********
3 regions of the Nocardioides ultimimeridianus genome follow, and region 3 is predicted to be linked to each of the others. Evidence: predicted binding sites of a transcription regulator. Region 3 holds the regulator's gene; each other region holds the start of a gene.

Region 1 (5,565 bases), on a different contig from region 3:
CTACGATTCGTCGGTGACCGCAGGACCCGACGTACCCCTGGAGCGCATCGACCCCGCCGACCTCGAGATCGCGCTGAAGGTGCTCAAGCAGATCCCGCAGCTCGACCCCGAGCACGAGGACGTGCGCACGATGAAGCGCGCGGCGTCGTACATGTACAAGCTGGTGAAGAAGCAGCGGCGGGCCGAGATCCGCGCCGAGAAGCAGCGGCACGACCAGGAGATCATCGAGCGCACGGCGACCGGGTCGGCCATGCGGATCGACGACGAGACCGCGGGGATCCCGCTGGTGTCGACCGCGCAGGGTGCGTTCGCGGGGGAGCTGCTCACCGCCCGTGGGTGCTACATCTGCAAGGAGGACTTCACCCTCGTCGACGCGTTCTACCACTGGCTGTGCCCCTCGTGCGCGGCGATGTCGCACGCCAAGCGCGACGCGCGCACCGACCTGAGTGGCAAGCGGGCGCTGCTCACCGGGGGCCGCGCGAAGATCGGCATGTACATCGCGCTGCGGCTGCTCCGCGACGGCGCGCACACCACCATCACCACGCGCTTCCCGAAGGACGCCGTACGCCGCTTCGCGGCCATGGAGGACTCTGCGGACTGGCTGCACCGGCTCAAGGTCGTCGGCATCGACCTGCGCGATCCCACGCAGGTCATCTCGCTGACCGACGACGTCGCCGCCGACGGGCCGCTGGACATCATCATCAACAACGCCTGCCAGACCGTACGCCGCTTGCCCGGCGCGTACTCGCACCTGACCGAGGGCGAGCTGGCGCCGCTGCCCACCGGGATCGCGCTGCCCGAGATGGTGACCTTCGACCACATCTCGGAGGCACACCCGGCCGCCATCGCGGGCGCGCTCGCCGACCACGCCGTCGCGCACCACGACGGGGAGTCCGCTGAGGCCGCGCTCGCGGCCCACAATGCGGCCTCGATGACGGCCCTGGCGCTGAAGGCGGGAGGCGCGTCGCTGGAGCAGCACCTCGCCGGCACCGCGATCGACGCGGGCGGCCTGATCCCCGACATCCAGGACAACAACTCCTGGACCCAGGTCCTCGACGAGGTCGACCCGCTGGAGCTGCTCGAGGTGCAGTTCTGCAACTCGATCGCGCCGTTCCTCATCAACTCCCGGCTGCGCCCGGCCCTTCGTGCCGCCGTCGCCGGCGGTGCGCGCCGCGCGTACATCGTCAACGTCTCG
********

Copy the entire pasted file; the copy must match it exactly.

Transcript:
3 regions of the Nocardioides ultimimeridianus genome follow, and region 3 is predicted to be linked to each of the others. Evidence: predicted binding sites of a transcription regulator. Region 3 holds the regulator's gene; each other region holds the start of a gene.

Region 1 (5,565 bases), on a different contig from region 3:
CTACGATTCGTCGGTGACCGCAGGACCCGACGTACCCCTGGAGCGCATCGACCCCGCCGACCTCGAGATCGCGCTGAAGGTGCTCAAGCAGATCCCGCAGCTCGACCCCGAGCACGAGGACGTGCGCACGATGAAGCGCGCGGCGTCGTACATGTACAAGCTGGTGAAGAAGCAGCGGCGGGCCGAGATCCGCGCCGAGAAGCAGCGGCACGACCAGGAGATCATCGAGCGCACGGCGACCGGGTCGGCCATGCGGATCGACGACGAGACCGCGGGGATCCCGCTGGTGTCGACCGCGCAGGGTGCGTTCGCGGGGGAGCTGCTCACCGCCCGTGGGTGCTACATCTGCAAGGAGGACTTCACCCTCGTCGACGCGTTCTACCACTGGCTGTGCCCCTCGTGCGCGGCGATGTCGCACGCCAAGCGCGACGCGCGCACCGACCTGAGTGGCAAGCGGGCGCTGCTCACCGGGGGCCGCGCGAAGATCGGCATGTACATCGCGCTGCGGCTGCTCCGCGACGGCGCGCACACCACCATCACCACGCGCTTCCCGAAGGACGCCGTACGCCGCTTCGCGGCCATGGAGGACTCTGCGGACTGGCTGCACCGGCTCAAGGTCGTCGGCATCGACCTGCGCGATCCCACGCAGGTCATCTCGCTGACCGACGACGTCGCCGCCGACGGGCCGCTGGACATCATCATCAACAACGCCTGCCAGACCGTACGCCGCTTGCCCGGCGCGTACTCGCACCTGACCGAGGGCGAGCTGGCGCCGCTGCCCACCGGGATCGCGCTGCCCGAGATGGTGACCTTCGACCACATCTCGGAGGCACACCCGGCCGCCATCGCGGGCGCGCTCGCCGACCACGCCGTCGCGCACCACGACGGGGAGTCCGCTGAGGCCGCGCTCGCGGCCCACAATGCGGCCTCGATGACGGCCCTGGCGCTGAAGGCGGGAGGCGCGTCGCTGGAGCAGCACCTCGCCGGCACCGCGATCGACGCGGGCGGCCTGATCCCCGACATCCAGGACAACAACTCCTGGACCCAGGTCCTCGACGAGGTCGACCCGCTGGAGCTGCTCGAGGTGCAGTTCTGCAACTCGATCGCGCCGTTCCTCATCAACTCCCGGCTGCGCCCGGCCCTTCGTGCCGCCGTCGCCGGCGGTGCGCGCCGCGCGTACATCGTCAACGTCTCG